MONTH END PROCESSING FOR JANUARY 2012
Books: Good God, this song is thirty years old. January saw the tentative return of Alexei Sayle to the comedy circuit, after several years away concentrating on books. Still, when the books are as ace as Stalin Ate My Homework, I'm not going to begrudge him the time off. A memoir of his childhood and teenage years, it describes Alexei growing up in 1950s/60s Liverpool with his Communist parents Joe and Molly. It's especially good when it covers his growing political awareness: initially happy to play along with the family's party line (especially when his dad's union connections get them special treatment on Eastern Bloc holidays), but slowly losing his faith as he enters his teens. It's only towards the end of the book that the teenage Alexei starts to discover his gift for retelling stories in a way that amuses other people: "in the right hands events could be chopped and shaped and filleted until they came out exactly as you wanted them to come out, just like election results in the Soviet Union." Is there more of this particular set of events to come in future volumes? I hope so.
Movies: A belated kung hei fat choi to all our Chinese readers (ha!) as we enter the Year of the Dragon. The last time I said that in one of these pieces was two years ago, when I marked Chinese New Year by seeing the seasonal romcom All's Well Ends Well 2010. This year, I celebrated with All's Well Ends Well 2012, which has no thematic link whatsoever to the earlier film beyond the title. It's been entertaining watching the UK critics completely failing to understand the cultural context this film exists in: a bit of ultra-lightweight fluff that the whole Chinese family can enjoy during a holiday period when energy levels and standards are low. Eschewing the period setting of AWEW 2010, this edition consists of four modern-day love stories featuring a host of local stars goofing it up, like Donnie Yen in a silly wig playing a failed rock star, and Chapman To as a romantic novelist who everyone insists is ugly as sin. (But unlike co-star Louis Koo, at least he doesn't look like Gary Glitter.) It's full of contrived plotting, incomprehensible regional humour, and musical numbers which build towards an OTT finale which, bizarrely, steals its tune from the closing song from Fame. But it's entertaining enough, and I'd be happy to catch All's Well Ends Well 2013, which will probably be shot in 3D and set inside a video game, or something.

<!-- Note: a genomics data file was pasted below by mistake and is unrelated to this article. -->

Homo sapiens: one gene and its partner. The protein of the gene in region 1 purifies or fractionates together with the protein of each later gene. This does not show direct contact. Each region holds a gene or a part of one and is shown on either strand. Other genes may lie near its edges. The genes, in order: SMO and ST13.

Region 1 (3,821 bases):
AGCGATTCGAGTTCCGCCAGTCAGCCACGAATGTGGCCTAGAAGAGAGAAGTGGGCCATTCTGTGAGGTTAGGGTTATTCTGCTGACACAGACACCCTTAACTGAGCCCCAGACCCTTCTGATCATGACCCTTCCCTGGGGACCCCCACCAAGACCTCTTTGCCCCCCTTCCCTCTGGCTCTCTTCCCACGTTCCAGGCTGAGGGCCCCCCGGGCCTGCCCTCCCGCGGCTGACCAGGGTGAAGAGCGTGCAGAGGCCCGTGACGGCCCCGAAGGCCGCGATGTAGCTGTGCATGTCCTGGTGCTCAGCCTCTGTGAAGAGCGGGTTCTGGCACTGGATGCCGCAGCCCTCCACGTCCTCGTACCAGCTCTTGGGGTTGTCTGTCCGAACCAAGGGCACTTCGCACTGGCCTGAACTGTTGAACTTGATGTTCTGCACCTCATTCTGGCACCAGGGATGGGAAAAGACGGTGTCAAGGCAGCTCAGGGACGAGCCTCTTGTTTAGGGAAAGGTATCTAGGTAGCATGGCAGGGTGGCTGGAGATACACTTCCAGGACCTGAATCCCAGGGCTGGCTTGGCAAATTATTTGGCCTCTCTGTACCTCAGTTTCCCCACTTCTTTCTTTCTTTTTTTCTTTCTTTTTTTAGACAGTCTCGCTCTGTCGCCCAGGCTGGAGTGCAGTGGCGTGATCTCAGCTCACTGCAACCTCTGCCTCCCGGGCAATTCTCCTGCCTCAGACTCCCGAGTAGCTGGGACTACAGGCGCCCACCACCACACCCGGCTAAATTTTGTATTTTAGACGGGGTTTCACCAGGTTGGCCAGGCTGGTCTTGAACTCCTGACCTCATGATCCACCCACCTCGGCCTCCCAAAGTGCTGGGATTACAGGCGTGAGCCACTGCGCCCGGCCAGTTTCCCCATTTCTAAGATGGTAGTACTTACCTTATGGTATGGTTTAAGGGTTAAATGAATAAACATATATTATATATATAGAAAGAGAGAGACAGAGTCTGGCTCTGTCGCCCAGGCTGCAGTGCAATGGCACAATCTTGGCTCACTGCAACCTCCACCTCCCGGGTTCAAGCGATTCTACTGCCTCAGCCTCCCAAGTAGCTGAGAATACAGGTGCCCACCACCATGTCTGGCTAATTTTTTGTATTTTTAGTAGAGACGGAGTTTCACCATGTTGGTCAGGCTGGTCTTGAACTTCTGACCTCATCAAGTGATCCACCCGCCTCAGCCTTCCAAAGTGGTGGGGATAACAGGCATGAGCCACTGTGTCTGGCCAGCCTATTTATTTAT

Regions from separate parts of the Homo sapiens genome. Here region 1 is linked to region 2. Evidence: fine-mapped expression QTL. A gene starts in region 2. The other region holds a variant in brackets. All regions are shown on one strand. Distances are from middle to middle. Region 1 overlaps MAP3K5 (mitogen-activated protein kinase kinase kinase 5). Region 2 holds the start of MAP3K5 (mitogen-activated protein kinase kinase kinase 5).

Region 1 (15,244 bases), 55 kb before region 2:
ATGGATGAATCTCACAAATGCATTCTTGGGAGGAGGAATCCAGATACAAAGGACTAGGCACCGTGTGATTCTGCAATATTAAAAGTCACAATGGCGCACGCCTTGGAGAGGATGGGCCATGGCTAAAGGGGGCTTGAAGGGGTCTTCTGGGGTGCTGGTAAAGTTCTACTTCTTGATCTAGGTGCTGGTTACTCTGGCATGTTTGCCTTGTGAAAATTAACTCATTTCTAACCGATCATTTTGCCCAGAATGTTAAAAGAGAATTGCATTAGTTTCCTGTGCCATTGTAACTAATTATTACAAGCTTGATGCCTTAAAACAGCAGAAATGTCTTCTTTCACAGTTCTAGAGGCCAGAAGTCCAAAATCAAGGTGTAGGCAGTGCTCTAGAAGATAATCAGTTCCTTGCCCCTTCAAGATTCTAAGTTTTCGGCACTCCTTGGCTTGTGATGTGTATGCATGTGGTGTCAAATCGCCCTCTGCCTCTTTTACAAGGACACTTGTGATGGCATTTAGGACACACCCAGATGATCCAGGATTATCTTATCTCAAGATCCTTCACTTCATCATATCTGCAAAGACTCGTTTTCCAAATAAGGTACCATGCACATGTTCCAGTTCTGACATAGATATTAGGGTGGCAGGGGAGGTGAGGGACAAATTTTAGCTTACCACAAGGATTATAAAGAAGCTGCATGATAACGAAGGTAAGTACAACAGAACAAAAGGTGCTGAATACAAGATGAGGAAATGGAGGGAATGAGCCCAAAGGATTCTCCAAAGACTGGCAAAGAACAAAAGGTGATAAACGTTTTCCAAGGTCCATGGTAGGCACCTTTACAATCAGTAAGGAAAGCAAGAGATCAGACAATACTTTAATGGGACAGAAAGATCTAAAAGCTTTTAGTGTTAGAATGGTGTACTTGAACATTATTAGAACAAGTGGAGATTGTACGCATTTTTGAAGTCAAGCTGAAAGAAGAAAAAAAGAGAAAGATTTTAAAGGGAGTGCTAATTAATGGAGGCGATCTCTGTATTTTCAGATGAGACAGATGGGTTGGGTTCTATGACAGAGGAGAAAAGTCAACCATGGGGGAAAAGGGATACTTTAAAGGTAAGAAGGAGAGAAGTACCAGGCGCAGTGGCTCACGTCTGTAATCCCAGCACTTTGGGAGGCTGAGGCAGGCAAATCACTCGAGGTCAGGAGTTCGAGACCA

Music: It started off with me finding out about the existence of this and this. Which gradually led to the development of this. Which got me wondering: whatever happened to The Rubberbandits, the Irish guys who went viral in Christmas 2010 with their song Horse Outside? It turns out they've been busy, and have even got a London gig planned for March. In the last few months they've released a double album called Serious About Men, and they've shot a few of those Comedy Blaps things that Channel 4 have been spraying over the internet recently. (See also: Business Mouse, Viz.) Songs like the so-anti-racist-it's-actually-racist Black Man and the deeply emotional Spastic Hawk hold up to multiple listens and without the backup of the visuals, which is hella rare for comedy records these days. Let's just call them The Lonely Ireland and have done with it.